Displaying sprites in screen 5

Por Driehoogvoor

Resident (52)

Imagen del Driehoogvoor

13-08-2014, 12:38

I'm having a hard time displaying sprites in screen 5. I can do it in screen 2, by setting the pattern in address #3800 and the attributes (y, x, pattern number, color) in #1B00. The address information comes from Konamiman's MSX2 Technical Handbook. Alright—so far, so good.

Now for screen 5. According to the handbook, the sprite pattern should be stored in #7A00, the attributes (y x, pattern number, not used) in #7600, and the color in address #7400 (per sprite line, so 16 positions, of which only the first 8 will be used when displaying 8x8 sprites).

When I do these modifications on my working screen 2 code, I only see some minor garbage on the left side of my screen, in the middle. There's a red pixel and a white one. I've googled a lot, and tried many things—I've tried clearing the sprite memory first with both BIOS call #69 and manually writing zeros into the sprite VRAM, I've tried different addresses (the V9938 Technical Data Book and the MSX2 Machinetaal Handboek both specified different VRAM locations), reading the pattern and attribute addresses from BIOS calls #81 and #84, but nothing seems to work.

Any help would be really welcome. Thanks!

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Por hit9918

Prophet (2911)

Imagen del hit9918

13-08-2014, 14:32

I got hit by this too, mysterious problem.
In my sources I find doing an OR 7 before storing the value to R5.
That register has some mask bits asking to be set to 1.

Brainstorming. What could be the sense of these mask bits.
Maybe mask the colorbytes address, then have less colorbytes to handle.
But as far as I remember sprites just disappear on emu, like coordinate SAT address too gets masked.
I dont know what the real 9938 does.

Por The_Engineer

Master (177)

Imagen del The_Engineer

13-08-2014, 14:54

The default settings for screen 5 are:
0x7400 color table
0x7600 attribute table
0x7800 pattern table

Not sure why you are referring to 0x7A00.

Por Driehoogvoor

Resident (52)

Imagen del Driehoogvoor

13-08-2014, 15:16

The #7A00 is from both the V9938 Technical Data Book as the MSX2 Technical Handbook. I've tried using #7800 too, but I've yet to make it work. Here's the code I'm using:

               ORG #4000

WRTVDP         EQU #0047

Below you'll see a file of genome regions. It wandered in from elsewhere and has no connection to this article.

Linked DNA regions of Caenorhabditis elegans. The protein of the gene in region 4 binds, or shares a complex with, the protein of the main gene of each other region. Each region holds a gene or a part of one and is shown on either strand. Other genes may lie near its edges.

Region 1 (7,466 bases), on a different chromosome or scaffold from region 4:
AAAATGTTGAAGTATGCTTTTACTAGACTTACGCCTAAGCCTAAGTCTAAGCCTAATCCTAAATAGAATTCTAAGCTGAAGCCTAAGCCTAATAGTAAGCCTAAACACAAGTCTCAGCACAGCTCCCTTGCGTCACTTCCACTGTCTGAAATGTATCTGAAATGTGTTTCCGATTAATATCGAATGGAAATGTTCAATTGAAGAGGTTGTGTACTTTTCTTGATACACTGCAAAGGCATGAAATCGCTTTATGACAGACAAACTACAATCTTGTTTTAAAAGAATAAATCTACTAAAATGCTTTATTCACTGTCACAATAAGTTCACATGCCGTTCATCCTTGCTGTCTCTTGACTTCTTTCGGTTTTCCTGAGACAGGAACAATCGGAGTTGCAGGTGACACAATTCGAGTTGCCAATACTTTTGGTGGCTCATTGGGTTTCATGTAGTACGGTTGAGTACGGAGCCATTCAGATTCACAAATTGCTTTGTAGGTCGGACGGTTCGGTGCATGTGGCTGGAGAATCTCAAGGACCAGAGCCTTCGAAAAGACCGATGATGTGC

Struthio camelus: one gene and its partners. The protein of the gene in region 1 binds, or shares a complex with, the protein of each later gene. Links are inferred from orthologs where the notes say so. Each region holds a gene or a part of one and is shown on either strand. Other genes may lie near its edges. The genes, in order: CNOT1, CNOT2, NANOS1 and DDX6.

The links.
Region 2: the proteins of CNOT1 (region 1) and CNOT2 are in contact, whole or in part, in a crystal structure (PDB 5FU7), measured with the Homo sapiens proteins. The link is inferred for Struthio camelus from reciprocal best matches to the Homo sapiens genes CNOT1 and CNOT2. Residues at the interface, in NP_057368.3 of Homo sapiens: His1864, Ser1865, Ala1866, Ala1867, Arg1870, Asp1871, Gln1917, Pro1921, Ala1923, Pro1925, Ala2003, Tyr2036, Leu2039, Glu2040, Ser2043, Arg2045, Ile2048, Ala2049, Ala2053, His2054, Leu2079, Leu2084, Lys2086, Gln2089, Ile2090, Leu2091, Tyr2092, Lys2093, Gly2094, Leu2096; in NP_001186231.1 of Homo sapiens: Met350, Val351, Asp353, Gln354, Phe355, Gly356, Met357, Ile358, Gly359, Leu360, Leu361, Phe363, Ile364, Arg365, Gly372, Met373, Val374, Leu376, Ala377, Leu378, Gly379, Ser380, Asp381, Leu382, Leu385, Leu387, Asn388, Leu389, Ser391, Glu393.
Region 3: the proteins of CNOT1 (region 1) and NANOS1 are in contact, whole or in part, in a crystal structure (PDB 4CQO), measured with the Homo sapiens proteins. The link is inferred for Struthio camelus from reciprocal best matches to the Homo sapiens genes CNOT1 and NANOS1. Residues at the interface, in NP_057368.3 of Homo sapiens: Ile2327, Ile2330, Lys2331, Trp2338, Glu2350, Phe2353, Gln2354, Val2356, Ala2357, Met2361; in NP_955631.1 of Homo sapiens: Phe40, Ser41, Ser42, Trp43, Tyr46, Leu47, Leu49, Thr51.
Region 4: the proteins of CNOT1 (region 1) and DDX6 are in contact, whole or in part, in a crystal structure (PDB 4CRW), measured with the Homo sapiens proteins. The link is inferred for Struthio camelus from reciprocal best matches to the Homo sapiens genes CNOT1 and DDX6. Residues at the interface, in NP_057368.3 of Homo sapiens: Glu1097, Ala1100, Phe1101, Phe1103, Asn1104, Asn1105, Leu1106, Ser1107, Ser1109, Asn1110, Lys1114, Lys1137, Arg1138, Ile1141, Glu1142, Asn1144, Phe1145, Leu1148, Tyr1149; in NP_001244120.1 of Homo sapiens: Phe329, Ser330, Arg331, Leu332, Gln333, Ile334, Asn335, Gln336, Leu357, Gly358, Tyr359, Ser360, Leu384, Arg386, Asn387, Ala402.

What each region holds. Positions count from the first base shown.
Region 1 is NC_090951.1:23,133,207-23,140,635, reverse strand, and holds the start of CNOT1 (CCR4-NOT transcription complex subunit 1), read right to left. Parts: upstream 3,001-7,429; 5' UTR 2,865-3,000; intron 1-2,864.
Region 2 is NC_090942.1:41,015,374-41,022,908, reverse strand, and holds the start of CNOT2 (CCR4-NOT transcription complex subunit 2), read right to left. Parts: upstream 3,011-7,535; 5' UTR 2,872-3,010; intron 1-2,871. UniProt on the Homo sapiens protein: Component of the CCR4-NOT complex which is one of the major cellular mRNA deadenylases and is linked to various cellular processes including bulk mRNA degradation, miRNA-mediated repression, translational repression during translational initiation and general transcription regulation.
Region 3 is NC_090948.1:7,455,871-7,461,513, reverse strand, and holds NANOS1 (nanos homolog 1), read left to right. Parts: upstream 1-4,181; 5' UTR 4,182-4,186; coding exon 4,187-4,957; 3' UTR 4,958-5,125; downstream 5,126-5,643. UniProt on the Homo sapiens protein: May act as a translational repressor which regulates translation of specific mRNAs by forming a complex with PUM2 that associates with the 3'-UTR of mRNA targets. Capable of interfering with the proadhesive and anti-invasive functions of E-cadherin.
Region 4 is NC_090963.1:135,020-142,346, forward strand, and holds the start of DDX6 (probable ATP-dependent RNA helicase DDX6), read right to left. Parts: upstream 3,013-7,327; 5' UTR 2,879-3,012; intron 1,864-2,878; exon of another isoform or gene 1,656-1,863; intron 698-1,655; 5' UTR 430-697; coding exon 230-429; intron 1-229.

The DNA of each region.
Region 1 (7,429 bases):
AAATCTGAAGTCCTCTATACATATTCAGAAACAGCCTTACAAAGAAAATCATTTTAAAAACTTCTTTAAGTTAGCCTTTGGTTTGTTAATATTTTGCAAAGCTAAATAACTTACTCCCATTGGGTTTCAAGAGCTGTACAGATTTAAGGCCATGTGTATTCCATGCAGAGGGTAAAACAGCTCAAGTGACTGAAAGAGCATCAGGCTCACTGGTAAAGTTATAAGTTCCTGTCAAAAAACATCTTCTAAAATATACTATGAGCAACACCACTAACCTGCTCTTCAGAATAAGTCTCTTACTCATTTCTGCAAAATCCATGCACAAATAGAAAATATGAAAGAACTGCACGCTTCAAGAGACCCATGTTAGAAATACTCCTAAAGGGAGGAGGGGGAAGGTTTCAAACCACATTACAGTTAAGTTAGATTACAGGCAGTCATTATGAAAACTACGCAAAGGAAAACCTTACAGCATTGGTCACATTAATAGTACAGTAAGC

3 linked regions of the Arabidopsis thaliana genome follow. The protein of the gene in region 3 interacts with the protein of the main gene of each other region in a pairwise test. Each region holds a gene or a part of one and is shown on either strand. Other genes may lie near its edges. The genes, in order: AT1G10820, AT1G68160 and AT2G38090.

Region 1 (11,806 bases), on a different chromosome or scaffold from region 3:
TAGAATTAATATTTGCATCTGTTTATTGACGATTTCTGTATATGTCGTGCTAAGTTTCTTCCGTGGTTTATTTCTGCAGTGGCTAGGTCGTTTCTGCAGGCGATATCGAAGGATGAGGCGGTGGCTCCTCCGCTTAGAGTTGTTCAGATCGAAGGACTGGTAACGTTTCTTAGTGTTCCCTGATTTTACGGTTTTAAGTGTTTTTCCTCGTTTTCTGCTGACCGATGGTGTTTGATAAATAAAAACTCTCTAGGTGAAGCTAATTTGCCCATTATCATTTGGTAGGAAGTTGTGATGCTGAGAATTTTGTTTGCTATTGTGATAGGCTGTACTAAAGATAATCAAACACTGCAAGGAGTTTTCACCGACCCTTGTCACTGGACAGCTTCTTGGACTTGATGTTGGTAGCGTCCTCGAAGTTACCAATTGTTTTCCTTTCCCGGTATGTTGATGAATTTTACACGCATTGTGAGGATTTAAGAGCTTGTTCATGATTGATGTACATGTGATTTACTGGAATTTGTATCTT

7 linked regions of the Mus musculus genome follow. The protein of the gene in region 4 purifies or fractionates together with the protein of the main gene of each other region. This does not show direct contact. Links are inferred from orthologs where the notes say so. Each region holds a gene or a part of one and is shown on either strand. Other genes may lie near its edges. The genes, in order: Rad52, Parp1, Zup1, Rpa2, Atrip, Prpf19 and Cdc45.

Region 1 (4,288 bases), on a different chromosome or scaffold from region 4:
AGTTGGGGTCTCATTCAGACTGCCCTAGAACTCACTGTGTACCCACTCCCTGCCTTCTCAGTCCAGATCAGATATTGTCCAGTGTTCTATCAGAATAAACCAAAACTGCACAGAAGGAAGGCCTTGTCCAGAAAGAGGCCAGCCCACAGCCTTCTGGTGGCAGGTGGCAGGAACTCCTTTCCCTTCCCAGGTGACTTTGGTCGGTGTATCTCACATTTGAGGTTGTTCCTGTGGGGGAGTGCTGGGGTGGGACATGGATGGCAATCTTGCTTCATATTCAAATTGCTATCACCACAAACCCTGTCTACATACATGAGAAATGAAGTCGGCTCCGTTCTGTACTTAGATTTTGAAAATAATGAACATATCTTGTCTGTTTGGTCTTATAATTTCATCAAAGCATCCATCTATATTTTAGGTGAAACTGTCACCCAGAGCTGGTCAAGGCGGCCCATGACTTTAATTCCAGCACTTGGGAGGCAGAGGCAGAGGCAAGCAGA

WRTVRM         EQU #004D
FILVRM         EQU #0056

               LD A,5
               CALL #5F

               ; Pattern

               LD A,#FF
               LD HL,#7800
               LD BC,32
               CALL FILVRM

               ; Colors

               LD A,#0F
               LD HL,#7400
               LD BC,16
               CALL FILVRM

               ; Attributes

               LD HL,#7600
               LD A,20
               CALL WRTVRM

               INC HL
               LD A,120
               CALL WRTVRM

               INC HL
               XOR A
               CALL WRTVRM

               ; Wait for CTRL+STOP

WAIT           CALL #B7
               JR NC, STOP

               XOR A
               CALL #5F


Por kanima

Master (194)

Imagen del kanima

13-08-2014, 16:07

WRTVRM is only for MSX 1 screens as it only uses the lower 14-bits of the address. To write to a 16-bit address use NWRVRM (#0177). Same problem with FILVRM, use BIGFIL (#016B) instead.
P.S. #7800 looks to be the right address for the pattern table.

Por AxelF

Champion (391)

Imagen del AxelF

13-08-2014, 18:19

The #4D BIOS call (WRTVRM) is limited to adress #3FFF.

If you want to write above that adress,
you have to change VDP Register #14 to set the BASE adress
Then set the VDP pointer, and then write data to the VDP...

xxxxx000 = #0000
xxxxx001 = #4000
xxxxx010 = #8000
xxxxx011 = #C000
xxxxx100 = #10000
xxxxx101 = #14000
xxxxx110 = #18000
xxxxx111 = #1C000

; Set register #14
LD    A,1   ; Base adress #4000
OUT   (#99),A
LD    A,14 + 128 ; Write regster #14 (BIT 7 is set for writing)
OUT   (#99),A

Por Driehoogvoor

Resident (52)

Imagen del Driehoogvoor

13-08-2014, 16:34

Thanks, guys! That worked like a charm! Smile

I used the WRITE_VRAM routine that I wrote for the star field (see my other topic). That routine readies the VRAM for writing on address AHL. Instead of FILVRM, I just DJNZ some OUT statements now, and now I'm looking at my beautiful square sprite.

Now the hard part, remembering what I was trying to make that needed a sprite...

Por Driehoogvoor

Resident (52)

Imagen del Driehoogvoor

14-08-2014, 22:33

Alright, step one complete! A walking player sprite (it can be controlled with the left and right cursor keys). Here's the source. The name 'error' is from a game I'm making in JavaScript, called I Am Error (yes, a Zelda 2 reference), as is the player sprite and the Game Boy-esque color scheme. Smile